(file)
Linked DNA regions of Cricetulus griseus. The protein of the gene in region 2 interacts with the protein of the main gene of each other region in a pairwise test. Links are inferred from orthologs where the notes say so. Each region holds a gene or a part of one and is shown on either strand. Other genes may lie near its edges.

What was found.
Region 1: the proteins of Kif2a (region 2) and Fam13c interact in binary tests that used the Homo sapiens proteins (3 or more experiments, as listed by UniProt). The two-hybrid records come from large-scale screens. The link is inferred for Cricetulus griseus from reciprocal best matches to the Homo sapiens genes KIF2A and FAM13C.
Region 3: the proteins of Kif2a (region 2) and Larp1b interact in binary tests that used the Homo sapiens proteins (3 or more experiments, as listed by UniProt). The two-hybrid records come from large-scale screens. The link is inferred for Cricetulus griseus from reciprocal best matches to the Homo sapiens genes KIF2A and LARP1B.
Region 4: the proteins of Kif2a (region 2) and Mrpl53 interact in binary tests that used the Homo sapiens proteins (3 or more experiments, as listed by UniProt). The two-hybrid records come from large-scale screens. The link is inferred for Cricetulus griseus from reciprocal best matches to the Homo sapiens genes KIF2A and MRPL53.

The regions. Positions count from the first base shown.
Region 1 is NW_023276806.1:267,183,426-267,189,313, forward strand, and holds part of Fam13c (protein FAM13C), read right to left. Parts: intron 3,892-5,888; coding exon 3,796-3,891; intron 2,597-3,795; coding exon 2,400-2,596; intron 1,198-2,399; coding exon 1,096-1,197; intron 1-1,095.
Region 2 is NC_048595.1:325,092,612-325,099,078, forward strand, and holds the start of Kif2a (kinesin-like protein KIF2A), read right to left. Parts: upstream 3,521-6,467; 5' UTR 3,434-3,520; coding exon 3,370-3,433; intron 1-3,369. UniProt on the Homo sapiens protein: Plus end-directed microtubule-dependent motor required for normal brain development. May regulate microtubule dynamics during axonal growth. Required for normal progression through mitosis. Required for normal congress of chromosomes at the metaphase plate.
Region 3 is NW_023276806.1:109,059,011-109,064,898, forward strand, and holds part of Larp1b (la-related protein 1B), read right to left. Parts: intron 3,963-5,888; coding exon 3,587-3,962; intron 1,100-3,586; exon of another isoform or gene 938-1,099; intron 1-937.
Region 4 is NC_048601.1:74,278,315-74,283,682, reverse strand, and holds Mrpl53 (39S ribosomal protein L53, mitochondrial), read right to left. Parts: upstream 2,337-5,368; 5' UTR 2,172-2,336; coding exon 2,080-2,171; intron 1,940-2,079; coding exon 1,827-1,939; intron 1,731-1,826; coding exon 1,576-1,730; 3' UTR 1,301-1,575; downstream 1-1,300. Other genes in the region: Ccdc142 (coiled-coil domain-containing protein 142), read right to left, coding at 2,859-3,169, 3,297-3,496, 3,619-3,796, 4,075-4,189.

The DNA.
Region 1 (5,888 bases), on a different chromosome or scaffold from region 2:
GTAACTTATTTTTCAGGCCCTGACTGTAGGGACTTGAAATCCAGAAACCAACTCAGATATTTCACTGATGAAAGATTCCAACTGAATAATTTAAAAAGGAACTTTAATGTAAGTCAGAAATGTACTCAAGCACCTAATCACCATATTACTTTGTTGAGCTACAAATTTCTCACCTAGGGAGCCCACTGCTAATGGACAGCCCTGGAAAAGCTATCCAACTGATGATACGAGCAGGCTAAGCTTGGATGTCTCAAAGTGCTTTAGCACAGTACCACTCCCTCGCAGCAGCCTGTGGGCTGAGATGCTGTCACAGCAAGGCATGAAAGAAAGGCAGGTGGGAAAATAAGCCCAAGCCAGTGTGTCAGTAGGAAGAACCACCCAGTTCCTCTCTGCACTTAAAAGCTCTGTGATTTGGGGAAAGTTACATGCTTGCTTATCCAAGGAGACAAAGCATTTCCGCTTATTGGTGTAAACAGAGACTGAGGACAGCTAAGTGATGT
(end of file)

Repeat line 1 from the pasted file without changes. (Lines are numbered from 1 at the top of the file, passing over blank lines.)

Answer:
Linked DNA regions of Cricetulus griseus. The protein of the gene in region 2 interacts with the protein of the main gene of each other region in a pairwise test. Links are inferred from orthologs where the notes say so. Each region holds a gene or a part of one and is shown on either strand. Other genes may lie near its edges.